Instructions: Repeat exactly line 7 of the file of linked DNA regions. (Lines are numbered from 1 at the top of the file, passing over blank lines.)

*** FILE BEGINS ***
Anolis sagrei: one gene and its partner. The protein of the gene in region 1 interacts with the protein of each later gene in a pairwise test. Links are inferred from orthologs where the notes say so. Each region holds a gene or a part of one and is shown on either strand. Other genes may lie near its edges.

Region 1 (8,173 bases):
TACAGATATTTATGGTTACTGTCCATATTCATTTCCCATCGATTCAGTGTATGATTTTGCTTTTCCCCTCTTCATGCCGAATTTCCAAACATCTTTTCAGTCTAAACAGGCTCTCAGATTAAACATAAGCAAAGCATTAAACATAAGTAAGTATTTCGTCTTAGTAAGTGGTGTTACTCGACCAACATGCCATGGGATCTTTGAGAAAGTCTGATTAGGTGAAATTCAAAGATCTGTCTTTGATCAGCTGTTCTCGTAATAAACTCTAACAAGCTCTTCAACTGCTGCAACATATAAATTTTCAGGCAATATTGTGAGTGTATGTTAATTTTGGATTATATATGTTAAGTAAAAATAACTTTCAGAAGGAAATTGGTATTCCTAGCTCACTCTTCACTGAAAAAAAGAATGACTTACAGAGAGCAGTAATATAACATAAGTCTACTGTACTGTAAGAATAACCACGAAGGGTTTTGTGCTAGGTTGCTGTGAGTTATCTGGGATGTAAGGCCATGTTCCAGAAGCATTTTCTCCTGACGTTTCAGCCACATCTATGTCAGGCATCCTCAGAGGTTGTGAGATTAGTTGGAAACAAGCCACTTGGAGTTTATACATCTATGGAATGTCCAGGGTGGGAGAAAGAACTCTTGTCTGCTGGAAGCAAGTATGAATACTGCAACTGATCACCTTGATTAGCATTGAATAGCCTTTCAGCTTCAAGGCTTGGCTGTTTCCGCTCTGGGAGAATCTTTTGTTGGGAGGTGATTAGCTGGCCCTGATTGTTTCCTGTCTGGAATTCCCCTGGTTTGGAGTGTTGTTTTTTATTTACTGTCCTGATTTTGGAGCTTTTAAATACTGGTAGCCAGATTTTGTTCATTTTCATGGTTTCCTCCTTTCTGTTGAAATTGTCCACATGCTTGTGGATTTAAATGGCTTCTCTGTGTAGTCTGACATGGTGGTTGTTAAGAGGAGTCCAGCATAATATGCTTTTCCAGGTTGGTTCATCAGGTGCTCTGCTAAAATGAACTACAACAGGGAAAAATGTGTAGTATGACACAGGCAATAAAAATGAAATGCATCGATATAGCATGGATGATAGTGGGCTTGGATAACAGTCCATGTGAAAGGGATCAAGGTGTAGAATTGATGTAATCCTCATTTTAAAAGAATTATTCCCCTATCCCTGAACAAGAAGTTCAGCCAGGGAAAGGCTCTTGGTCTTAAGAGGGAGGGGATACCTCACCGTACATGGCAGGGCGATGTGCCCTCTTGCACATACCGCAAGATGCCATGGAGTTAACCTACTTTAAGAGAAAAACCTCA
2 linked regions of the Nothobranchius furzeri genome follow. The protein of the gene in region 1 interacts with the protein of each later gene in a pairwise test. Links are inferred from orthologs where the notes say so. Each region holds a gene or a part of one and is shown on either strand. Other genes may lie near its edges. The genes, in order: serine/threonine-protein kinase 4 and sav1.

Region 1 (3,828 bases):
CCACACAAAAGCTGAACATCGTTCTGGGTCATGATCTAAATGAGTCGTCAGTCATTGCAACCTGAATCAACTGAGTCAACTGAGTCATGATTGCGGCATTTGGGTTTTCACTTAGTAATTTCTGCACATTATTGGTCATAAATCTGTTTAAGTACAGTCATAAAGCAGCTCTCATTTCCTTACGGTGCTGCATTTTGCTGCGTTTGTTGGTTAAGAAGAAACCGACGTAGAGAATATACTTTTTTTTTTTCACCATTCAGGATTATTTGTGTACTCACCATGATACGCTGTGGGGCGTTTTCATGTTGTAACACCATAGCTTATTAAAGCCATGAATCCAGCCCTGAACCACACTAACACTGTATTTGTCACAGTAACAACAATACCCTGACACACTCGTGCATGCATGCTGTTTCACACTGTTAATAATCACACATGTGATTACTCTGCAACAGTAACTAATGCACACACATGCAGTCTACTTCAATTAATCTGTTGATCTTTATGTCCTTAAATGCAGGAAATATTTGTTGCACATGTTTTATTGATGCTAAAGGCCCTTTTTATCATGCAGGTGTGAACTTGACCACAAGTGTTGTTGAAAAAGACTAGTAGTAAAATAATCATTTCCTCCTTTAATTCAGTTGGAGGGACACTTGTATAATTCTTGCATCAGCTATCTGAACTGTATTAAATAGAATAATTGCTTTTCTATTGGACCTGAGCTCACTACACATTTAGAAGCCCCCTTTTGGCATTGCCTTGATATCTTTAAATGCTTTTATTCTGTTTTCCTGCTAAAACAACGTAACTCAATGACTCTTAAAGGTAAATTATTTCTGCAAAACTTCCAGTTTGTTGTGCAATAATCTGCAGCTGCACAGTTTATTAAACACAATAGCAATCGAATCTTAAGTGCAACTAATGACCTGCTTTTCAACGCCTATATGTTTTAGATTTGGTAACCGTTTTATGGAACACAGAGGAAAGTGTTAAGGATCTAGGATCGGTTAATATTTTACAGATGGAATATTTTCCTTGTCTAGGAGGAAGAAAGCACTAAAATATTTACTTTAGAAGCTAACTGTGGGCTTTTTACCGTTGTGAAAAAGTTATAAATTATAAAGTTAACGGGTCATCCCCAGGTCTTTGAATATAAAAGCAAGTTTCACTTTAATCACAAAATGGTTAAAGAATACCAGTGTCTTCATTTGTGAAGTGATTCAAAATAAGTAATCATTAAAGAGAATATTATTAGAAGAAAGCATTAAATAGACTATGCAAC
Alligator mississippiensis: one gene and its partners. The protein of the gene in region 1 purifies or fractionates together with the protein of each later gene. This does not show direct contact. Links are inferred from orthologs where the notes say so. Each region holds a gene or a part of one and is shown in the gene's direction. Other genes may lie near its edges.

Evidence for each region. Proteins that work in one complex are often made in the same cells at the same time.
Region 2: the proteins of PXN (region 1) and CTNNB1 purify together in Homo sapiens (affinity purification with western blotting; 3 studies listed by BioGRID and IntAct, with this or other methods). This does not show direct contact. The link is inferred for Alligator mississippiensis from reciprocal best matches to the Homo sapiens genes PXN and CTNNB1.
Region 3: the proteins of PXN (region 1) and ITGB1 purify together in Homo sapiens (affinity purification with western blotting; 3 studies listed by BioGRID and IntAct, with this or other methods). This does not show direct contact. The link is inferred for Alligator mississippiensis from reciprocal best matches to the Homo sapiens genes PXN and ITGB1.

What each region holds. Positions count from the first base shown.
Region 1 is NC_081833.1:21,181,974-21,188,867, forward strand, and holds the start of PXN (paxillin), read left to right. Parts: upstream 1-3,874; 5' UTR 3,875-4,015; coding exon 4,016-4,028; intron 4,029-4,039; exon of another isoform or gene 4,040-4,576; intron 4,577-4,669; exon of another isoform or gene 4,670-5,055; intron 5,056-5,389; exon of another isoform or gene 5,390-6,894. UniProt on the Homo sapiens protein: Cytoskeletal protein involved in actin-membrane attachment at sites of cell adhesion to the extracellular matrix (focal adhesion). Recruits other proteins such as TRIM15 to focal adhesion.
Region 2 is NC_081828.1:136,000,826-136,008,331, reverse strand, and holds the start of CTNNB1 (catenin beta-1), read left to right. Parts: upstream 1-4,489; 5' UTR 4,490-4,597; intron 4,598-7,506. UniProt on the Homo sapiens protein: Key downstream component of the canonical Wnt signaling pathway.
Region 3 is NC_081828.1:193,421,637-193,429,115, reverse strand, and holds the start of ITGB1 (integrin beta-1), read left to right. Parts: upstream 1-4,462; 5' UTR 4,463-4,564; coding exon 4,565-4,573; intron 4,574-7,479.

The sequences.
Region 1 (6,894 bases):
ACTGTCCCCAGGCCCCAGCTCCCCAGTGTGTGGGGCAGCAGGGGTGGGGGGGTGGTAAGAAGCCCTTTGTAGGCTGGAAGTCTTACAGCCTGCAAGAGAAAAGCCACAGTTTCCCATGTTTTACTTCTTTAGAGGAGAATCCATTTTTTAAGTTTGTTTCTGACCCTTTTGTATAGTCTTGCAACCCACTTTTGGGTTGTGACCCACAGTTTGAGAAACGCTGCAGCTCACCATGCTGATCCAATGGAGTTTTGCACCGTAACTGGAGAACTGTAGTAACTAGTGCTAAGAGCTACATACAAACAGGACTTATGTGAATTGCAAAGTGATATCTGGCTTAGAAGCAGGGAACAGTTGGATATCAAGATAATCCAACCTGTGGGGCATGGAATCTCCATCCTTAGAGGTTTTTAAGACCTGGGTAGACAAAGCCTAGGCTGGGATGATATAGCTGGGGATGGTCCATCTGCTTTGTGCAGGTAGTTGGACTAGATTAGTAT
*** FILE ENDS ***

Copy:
Alligator mississippiensis: one gene and its partners. The protein of the gene in region 1 purifies or fractionates together with the protein of each later gene. This does not show direct contact. Links are inferred from orthologs where the notes say so. Each region holds a gene or a part of one and is shown in the gene's direction. Other genes may lie near its edges.